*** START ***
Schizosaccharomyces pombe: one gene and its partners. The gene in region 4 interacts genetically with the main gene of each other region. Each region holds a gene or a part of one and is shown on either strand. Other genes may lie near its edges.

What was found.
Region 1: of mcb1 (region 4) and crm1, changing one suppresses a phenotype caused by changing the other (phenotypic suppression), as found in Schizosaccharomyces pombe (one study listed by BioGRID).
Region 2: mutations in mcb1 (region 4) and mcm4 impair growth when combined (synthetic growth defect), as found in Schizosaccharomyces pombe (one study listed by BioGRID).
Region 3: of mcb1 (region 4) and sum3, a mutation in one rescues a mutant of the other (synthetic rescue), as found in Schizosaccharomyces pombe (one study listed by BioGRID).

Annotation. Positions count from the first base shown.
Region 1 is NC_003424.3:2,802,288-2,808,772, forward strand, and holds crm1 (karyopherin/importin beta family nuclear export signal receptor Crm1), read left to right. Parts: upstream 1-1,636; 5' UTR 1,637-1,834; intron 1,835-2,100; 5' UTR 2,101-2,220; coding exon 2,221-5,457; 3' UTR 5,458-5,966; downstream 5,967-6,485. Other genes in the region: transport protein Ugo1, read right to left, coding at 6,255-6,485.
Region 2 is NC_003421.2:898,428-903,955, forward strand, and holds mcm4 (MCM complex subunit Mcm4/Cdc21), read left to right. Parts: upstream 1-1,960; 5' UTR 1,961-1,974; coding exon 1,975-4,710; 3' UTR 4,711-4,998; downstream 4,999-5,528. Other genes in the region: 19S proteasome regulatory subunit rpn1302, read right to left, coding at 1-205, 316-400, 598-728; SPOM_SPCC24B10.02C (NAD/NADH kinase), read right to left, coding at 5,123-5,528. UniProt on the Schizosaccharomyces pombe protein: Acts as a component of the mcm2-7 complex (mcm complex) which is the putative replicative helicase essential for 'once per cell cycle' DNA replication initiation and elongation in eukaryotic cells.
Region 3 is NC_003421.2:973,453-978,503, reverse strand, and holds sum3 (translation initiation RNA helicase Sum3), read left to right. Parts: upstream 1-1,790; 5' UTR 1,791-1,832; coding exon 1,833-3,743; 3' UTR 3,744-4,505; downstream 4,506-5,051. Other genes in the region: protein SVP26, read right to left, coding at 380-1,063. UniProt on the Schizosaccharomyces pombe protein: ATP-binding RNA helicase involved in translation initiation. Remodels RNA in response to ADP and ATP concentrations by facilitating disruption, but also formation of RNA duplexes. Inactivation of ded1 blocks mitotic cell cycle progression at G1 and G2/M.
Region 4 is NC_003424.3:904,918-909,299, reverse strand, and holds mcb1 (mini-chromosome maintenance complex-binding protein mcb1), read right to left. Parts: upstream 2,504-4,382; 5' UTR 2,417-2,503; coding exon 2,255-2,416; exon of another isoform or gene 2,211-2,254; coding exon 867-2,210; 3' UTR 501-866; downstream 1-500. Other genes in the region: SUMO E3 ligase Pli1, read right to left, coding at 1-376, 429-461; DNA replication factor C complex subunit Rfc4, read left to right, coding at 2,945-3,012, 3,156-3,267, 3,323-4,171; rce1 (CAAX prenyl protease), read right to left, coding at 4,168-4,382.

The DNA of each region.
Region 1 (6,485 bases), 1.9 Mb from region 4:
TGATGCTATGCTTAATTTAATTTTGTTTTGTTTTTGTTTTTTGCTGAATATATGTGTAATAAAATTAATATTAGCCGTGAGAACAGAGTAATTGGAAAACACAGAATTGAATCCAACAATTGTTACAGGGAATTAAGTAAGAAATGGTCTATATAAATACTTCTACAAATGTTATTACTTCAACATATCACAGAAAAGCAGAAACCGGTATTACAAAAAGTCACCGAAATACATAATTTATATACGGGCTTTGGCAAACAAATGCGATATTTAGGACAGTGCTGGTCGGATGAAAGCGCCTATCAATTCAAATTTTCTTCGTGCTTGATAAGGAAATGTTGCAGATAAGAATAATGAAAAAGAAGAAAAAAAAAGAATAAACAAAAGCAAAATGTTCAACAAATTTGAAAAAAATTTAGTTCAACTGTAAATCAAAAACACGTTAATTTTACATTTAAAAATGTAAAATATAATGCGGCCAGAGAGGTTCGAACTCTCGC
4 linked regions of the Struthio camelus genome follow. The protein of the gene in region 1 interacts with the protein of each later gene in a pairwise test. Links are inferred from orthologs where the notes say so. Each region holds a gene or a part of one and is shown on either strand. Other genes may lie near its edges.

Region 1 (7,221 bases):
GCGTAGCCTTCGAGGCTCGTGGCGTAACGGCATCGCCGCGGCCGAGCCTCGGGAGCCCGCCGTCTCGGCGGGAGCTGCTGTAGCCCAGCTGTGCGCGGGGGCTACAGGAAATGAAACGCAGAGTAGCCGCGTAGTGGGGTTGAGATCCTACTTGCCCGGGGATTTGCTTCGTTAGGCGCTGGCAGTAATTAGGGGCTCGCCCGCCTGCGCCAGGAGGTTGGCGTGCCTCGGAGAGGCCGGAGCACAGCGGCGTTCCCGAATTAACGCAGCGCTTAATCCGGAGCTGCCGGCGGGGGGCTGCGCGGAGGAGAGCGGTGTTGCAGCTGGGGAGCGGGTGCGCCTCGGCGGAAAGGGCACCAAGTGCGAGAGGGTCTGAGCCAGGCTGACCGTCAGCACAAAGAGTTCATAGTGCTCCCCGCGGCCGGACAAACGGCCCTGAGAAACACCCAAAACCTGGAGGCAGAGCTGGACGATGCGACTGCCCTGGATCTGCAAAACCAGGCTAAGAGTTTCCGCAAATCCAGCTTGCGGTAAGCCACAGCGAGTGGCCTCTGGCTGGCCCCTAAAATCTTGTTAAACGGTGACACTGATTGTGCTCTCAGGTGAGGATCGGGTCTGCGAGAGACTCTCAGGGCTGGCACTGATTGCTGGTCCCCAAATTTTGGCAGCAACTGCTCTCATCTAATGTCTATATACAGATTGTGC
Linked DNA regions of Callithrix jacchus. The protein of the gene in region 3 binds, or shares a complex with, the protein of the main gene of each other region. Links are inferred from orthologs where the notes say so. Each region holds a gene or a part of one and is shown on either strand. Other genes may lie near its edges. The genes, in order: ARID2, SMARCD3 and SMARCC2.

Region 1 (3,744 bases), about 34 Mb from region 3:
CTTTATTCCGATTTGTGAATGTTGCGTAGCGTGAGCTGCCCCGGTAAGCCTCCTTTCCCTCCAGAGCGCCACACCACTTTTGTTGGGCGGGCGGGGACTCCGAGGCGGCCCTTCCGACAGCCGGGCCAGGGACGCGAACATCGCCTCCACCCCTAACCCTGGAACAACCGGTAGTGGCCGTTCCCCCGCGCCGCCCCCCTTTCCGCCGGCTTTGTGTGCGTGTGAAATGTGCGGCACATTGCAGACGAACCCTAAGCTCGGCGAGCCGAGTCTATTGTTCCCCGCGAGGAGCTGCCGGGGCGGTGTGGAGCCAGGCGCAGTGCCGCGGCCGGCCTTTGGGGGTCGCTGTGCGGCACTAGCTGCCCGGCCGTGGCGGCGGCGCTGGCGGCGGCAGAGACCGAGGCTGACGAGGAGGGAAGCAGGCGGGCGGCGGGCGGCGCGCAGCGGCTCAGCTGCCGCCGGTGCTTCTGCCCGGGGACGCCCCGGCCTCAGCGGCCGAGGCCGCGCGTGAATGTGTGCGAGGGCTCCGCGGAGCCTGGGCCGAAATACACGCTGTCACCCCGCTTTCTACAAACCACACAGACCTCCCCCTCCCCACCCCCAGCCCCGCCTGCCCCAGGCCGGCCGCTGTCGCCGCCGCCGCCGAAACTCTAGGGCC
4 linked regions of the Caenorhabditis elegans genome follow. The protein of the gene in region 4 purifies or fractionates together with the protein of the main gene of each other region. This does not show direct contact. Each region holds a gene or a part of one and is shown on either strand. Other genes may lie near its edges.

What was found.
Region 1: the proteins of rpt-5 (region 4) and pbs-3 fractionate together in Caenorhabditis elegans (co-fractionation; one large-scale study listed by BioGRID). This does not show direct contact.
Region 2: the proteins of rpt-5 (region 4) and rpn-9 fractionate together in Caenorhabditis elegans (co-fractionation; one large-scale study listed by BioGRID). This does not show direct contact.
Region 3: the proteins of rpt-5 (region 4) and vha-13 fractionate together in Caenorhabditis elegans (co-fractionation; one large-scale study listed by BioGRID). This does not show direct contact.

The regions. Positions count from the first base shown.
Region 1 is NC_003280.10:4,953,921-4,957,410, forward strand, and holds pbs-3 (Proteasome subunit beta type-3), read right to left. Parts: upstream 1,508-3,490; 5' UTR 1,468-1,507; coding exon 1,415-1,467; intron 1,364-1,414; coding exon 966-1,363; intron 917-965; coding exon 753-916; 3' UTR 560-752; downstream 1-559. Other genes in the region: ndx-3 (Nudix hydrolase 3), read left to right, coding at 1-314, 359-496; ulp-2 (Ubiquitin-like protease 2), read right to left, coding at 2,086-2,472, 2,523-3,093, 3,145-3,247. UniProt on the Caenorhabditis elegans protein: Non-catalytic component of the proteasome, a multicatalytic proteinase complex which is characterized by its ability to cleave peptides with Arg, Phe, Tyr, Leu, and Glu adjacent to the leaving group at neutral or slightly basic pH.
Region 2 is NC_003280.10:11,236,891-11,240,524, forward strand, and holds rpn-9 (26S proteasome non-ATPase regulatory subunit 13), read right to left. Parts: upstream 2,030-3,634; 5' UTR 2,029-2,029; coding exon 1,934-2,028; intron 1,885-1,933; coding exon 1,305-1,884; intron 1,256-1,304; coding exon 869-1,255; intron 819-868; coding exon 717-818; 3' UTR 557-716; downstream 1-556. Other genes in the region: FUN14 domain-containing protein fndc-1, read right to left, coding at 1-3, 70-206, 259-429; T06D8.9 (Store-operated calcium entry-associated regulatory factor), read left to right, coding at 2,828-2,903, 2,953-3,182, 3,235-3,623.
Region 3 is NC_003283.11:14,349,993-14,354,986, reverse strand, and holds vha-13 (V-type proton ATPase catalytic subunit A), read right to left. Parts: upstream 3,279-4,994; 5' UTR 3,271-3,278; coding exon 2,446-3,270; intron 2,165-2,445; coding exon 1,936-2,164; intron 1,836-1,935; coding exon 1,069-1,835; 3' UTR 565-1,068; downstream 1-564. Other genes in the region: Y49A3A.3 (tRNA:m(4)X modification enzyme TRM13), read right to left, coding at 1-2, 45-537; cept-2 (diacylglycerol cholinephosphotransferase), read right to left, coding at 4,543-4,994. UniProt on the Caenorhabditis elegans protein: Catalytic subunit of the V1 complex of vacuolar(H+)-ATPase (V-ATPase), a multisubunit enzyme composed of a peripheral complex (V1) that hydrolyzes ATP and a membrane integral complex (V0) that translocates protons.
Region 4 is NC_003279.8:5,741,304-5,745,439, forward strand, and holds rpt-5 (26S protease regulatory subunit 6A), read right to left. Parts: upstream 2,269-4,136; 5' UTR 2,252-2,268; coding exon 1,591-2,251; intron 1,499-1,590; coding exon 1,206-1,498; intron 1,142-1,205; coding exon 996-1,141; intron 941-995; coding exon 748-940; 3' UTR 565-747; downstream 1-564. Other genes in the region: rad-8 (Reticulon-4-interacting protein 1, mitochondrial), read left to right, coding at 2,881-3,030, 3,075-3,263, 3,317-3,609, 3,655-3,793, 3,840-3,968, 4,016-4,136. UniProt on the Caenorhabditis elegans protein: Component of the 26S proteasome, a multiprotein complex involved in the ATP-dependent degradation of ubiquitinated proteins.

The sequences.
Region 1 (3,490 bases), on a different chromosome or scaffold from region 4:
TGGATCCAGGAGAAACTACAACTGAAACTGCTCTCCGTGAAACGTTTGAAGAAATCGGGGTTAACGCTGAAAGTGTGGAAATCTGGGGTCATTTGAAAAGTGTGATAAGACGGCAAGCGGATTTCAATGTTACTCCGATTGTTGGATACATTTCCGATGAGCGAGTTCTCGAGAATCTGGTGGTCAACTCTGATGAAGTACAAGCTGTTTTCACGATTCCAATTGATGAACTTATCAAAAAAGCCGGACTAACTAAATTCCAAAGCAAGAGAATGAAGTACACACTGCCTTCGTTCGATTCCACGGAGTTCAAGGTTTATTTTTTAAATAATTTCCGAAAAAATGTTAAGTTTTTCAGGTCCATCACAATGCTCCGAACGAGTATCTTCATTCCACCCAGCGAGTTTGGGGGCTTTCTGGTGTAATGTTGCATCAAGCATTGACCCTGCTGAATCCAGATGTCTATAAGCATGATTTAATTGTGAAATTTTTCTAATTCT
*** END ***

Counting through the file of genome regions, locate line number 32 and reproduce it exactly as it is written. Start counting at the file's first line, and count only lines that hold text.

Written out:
TGGATCCAGGAGAAACTACAACTGAAACTGCTCTCCGTGAAACGTTTGAAGAAATCGGGGTTAACGCTGAAAGTGTGGAAATCTGGGGTCATTTGAAAAGTGTGATAAGACGGCAAGCGGATTTCAATGTTACTCCGATTGTTGGATACATTTCCGATGAGCGAGTTCTCGAGAATCTGGTGGTCAACTCTGATGAAGTACAAGCTGTTTTCACGATTCCAATTGATGAACTTATCAAAAAAGCCGGACTAACTAAATTCCAAAGCAAGAGAATGAAGTACACACTGCCTTCGTTCGATTCCACGGAGTTCAAGGTTTATTTTTTAAATAATTTCCGAAAAAATGTTAAGTTTTTCAGGTCCATCACAATGCTCCGAACGAGTATCTTCATTCCACCCAGCGAGTTTGGGGGCTTTCTGGTGTAATGTTGCATCAAGCATTGACCCTGCTGAATCCAGATGTCTATAAGCATGATTTAATTGTGAAATTTTTCTAATTCT